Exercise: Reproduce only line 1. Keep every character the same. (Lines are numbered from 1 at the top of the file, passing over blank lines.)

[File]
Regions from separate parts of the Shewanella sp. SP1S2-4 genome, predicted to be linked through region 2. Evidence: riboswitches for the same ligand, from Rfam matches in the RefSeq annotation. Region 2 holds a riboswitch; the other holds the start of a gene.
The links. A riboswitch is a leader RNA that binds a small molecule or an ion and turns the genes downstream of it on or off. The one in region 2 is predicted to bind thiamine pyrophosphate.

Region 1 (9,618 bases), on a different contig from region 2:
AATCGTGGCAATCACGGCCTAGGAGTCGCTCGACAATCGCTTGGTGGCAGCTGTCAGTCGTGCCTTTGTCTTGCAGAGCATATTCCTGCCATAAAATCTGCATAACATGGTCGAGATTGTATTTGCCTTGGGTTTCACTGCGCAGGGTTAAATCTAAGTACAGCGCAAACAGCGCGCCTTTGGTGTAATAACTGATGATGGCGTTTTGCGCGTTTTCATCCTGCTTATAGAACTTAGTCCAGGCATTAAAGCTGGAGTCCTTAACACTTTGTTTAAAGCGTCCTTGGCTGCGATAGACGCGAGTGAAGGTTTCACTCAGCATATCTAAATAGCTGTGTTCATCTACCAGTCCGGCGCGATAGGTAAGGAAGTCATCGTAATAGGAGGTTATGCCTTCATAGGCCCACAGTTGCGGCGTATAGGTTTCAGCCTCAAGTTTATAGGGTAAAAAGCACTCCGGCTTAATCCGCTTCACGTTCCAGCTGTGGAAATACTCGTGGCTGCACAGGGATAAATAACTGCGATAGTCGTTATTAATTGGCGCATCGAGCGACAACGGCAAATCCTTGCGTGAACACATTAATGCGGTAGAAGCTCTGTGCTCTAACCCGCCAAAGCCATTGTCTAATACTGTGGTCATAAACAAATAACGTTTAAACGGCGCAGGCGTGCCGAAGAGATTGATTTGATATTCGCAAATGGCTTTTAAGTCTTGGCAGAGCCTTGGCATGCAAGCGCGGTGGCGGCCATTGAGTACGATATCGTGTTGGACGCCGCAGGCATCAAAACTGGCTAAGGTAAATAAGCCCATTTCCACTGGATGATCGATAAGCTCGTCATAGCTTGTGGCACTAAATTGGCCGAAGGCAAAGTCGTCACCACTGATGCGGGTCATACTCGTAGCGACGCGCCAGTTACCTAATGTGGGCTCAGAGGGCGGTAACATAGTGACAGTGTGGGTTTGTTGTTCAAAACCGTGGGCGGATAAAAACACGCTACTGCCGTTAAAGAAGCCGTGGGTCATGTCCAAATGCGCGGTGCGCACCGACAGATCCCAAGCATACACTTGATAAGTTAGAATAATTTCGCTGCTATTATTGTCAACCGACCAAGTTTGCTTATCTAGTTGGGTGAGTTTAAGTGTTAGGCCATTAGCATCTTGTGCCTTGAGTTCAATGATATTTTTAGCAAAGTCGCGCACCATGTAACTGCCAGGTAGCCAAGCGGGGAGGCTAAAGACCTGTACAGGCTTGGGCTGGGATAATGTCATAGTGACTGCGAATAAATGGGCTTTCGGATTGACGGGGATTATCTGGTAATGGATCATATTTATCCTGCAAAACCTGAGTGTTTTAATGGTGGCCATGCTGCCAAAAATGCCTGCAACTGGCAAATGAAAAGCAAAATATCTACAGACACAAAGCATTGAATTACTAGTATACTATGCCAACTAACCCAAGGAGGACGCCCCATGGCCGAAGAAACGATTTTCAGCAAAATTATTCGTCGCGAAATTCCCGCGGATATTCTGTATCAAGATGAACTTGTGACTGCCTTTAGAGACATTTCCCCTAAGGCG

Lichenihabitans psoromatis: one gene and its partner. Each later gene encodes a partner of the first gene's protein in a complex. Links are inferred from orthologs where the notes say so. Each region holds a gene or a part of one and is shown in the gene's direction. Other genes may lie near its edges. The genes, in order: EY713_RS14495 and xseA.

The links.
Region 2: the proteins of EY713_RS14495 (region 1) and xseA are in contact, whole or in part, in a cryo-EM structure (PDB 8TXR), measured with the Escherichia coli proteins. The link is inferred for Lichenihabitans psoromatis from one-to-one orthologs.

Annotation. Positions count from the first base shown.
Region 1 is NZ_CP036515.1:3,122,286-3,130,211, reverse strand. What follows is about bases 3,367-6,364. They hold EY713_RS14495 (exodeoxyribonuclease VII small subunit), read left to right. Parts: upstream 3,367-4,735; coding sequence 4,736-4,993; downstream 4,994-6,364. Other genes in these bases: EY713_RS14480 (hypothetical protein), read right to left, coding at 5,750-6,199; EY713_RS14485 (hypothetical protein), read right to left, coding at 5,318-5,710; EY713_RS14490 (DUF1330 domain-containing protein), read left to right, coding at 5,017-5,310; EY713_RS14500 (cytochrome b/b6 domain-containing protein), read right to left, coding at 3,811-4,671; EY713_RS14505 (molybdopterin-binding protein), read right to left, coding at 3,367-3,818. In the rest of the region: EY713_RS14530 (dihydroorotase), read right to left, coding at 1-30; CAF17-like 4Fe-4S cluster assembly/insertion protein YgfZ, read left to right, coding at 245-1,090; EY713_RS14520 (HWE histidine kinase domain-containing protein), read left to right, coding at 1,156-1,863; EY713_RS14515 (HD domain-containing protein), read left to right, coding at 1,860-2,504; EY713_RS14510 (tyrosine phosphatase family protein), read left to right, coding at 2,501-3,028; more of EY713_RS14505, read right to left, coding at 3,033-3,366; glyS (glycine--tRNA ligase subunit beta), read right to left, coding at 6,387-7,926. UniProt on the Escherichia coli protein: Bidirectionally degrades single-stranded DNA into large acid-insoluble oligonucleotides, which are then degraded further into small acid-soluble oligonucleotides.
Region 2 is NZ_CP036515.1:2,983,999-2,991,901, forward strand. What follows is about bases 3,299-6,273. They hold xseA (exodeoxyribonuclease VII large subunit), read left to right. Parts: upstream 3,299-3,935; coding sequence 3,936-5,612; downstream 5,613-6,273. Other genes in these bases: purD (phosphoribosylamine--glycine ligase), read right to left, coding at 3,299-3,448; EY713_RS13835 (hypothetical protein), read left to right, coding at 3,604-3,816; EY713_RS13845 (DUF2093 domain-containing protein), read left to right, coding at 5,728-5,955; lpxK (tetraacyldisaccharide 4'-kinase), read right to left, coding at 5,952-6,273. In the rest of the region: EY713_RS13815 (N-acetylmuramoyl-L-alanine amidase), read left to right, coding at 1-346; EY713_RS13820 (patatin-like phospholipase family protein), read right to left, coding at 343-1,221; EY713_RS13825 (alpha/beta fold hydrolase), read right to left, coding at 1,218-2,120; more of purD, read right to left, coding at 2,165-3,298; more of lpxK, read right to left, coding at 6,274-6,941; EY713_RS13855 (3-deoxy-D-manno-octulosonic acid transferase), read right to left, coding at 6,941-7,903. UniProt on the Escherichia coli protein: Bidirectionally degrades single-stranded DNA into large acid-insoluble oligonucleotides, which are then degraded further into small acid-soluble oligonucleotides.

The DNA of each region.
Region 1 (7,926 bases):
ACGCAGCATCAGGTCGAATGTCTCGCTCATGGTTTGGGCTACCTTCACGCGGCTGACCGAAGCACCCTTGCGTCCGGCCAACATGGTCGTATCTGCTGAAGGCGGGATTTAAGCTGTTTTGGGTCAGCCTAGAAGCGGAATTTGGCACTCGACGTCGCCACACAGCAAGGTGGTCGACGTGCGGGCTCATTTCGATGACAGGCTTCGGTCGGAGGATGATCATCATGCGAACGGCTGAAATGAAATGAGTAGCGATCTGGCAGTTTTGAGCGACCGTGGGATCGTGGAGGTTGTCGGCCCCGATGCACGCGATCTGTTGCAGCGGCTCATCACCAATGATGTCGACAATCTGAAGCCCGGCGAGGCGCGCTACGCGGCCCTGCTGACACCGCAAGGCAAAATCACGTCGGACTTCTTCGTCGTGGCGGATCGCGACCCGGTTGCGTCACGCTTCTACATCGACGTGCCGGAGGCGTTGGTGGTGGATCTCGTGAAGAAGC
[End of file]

Regions from separate parts of the Shewanella sp. SP1S2-4 genome, predicted to be linked through region 2. Evidence: riboswitches for the same ligand, from Rfam matches in the RefSeq annotation. Region 2 holds a riboswitch; the other holds the start of a gene.